Medical Experts in India and the U.S. Discuss Covid-19 Response

In April 2022, the India Center hosted a discussion on the COVID-19 pandemic response in India and the U.S.  Associate Professor Varadraj Gurupur, Ph.D., from UCF’s School of Global Health Management and Informatics led a panel discussion with Dr. Anuradha Pichumani, executive director of the Sree Renga Hospital, and Dr. Amitha Marla, medical administrator of the A.J. Hospital & Research Centre, in India and Dr. Richard Selvaggi, medical director of the Briarcliff Health Center Oak Manor Nursing and Rehabilitation Center, and Felicia Sims, R.N., rehabilitation manager at the Briarcliff Healthcare Center, in the U.S. discussed their experiences responding to COVID-19.

Faced with the pandemic, one of the biggest changes for the panelists was developing the science of the health delivery process as new information on the virus emerged simultaneous to trying to effectively treat patients. Marla and Pichumani explained the essential partnership between private and public healthcare systems in India’s COVID-19 response. With a population of more than 1.3 billion people, the ratio of physicians to overall population in India is lower than among U.S. healthcare professionals in India. Therefore they relied on community healthcare workers to reach rural communities and increase confidence in the healthcare system and vaccinations.

In both India and the U.S., physicians relied heavily on telehealth. Selvaggi believes that telehealth was critical to curbing the pandemic. Sims shared that her hospital, to minimize risk of COVID-19 exposure, increased telemedicine for chronic diseases such as COPD and hypertension for continuity of care. In 2020, India implemented telemedicine on a large scale amid COVID-19 and created guidelines to outline the legal practice of telemedicine.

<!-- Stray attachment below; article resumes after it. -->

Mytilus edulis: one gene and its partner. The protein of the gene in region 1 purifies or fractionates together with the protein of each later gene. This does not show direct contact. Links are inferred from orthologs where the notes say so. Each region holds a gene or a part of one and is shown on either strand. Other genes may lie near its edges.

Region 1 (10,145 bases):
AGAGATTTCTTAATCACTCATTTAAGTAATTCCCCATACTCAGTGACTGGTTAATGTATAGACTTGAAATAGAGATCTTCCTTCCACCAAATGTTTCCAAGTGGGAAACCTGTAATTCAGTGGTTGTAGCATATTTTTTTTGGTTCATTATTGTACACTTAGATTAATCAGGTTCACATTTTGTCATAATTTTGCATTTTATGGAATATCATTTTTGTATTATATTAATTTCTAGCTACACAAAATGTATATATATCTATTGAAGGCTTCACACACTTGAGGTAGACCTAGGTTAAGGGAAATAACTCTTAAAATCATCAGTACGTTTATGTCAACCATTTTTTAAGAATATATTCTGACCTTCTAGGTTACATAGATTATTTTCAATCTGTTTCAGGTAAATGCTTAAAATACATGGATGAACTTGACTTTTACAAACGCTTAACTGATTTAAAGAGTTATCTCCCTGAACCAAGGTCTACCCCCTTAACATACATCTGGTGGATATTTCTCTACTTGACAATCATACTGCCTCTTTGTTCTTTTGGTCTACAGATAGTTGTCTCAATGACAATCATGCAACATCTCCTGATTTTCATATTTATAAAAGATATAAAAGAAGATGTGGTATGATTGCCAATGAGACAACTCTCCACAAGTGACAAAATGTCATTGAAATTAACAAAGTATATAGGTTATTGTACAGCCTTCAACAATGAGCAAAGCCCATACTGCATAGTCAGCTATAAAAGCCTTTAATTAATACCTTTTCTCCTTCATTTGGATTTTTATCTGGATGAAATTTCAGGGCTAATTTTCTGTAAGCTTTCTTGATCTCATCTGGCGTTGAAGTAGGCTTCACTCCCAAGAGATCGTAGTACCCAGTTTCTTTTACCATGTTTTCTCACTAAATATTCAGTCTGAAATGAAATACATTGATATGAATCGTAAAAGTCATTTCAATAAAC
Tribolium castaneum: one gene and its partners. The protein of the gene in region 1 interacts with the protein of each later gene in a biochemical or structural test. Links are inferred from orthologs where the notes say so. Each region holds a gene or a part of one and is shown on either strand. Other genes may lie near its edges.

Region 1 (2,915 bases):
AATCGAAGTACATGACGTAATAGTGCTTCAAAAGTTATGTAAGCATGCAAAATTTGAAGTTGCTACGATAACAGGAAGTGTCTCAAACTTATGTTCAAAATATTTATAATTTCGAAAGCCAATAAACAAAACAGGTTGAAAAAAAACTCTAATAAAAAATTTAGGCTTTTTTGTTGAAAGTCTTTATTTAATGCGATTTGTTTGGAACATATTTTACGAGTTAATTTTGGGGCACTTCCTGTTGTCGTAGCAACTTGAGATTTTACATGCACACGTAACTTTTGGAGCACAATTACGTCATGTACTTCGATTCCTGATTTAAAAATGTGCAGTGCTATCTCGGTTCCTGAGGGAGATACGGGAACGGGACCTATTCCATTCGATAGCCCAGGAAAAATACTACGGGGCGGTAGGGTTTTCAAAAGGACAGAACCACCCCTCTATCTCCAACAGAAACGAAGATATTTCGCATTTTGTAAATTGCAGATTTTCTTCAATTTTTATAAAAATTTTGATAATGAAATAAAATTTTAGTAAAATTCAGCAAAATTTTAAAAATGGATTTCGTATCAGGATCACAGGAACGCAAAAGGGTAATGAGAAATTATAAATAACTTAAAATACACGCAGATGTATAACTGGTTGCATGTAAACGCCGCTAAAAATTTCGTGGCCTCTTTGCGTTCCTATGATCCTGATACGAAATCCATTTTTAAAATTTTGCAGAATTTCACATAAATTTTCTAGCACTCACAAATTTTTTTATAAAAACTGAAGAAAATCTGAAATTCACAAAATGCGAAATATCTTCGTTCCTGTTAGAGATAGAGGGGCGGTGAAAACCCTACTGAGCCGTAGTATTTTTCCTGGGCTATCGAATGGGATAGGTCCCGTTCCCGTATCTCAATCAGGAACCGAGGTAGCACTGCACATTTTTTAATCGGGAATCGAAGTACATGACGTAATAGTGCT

Marla explained that her hospital stopped elective surgeries for one year to slow the pandemic.  Selvaggi had a similar experience in Texas, keeping preventative care patients at home during the start of the pandemic. In India, despite the nationwide lockdowns, systems were put in place to ensure ongoing care to dialysis and chemotherapy patients. As the science around COVID-19 is evolving, the future of cyclical outbreaks is unknown, however the panelists agree that research and cooperation among nations is necessary to combat future pandemics.

Watch the full discussion here.


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